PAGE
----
Should I Give My Student A Piece He Doesn’t Like?

 –

IMG_1856

I’d always been a student who was really passionate about the music I liked.

And I liked drama. Fast. Loud. Minor keys, plush chords, extravagant bass octaves, quadruple fortissimos, sweeping arpeggios. I loved Beethoven, Liszt, Debussy.

I was also really passionate about the music I didn’t like.

And I didn’t like Bach. I mean, he was okay… too busy, too frilly, too cold. Not enough emotion. Chopin was monotonous. Too slow. Too many “oom-cha-cha“s.

But Mozart? He was the worst. OH. I HATED HIM. What a horrid jumble of frilly, trilly, bouncy, sissy nonsense! yuck. Where was the passion? I couldn’t stand to listen to him, much less play him.

That was 8 years ago. Today I love Bach. Chopin is glorious. And Mozart? I adore him.

So what happened?

MY TEACHER MADE ME PLAY THREE PIECES I DIDN’T LIKE.

 

[hr color=”dark-gray” width=”500px” border_width=”1px” ]

Should I Give My Student A Piece He Doesn’t Really Like?

As music teachers, we’ve all labored over this question. And there are times when the answer is no. Very much no. We’ll talk about those further down.

But I think there are also times when the answer is yes. Very much yes.

Not to be cruel, not to be insensitive, not to make our students hate music.

Then why?

 

Why It’s Important to Give Your Students Pieces They Don’t Necessarily Like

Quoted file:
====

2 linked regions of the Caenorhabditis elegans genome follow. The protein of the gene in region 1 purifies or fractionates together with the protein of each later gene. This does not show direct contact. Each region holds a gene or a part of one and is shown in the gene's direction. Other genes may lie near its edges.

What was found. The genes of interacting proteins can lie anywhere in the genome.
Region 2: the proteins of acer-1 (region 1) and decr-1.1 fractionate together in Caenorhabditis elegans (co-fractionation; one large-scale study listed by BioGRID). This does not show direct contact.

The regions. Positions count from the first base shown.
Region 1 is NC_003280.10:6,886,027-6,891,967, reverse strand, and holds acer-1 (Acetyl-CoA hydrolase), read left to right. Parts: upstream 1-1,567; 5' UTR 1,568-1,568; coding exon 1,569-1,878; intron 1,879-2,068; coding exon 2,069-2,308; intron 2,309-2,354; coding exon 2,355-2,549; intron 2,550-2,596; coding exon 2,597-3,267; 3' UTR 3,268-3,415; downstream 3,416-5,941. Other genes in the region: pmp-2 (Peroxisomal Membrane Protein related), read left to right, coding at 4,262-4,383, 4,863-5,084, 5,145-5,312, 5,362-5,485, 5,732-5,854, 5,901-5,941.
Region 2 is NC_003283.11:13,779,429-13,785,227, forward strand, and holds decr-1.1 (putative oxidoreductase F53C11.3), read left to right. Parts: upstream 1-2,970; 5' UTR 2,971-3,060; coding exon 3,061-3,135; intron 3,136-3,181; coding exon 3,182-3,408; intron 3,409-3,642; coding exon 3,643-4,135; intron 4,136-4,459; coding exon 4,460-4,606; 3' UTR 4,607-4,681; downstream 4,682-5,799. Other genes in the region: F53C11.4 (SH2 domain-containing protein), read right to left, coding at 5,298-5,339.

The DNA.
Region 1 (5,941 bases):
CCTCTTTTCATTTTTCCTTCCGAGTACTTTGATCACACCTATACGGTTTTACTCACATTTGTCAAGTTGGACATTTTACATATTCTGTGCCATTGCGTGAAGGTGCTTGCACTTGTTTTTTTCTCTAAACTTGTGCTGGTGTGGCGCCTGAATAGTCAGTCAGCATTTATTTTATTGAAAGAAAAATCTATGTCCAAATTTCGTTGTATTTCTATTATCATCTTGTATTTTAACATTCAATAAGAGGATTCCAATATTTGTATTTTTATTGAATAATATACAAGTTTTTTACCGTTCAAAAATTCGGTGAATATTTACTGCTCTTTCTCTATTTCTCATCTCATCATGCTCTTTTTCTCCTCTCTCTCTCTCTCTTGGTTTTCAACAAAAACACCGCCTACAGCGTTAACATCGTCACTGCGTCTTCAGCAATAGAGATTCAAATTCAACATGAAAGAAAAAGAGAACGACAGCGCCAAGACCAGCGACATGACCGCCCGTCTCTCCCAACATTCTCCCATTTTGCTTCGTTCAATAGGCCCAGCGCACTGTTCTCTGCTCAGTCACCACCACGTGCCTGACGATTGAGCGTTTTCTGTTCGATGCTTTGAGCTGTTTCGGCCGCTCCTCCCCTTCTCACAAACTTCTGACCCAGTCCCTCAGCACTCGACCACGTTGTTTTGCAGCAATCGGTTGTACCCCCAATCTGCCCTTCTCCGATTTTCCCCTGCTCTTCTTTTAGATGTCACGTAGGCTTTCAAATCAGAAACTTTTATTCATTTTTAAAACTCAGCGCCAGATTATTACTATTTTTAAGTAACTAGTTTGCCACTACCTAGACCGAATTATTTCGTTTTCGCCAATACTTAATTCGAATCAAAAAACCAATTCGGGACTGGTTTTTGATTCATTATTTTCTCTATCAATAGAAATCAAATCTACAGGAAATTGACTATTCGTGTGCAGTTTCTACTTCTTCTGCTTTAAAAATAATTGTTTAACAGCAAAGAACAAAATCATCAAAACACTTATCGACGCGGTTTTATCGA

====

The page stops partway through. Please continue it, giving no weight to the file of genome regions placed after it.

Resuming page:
BROADENING MUSICAL TASTE.

Our students aren’t going to love everything. And you know what? That’s okay. No one person is going to like every style or composer, and everyone will have a one or two that they love more than all the rest. It’s called personality, and it’s a good thing. Loving everything isn’t necessary, and it’s not the goal.

But a well-rounded appreciation for a variety of musical styles is important. Very important. And it is the goal.

Every once in a while, we’ll get a student who loves everything they hear. But much more often we find ourselves with a student who only likes one or two styles – fast, slow, soft, loud, major, minor, showy, waltz-y, Baroque, Romantic, Beethoven, Scarlatti, or Cage

Okay. Maybe not Cage.

Still.

When a student does have one or two favorite styles, it often means they don’t like all the rest. Or worse, they just plain detest the rest. Fiercely.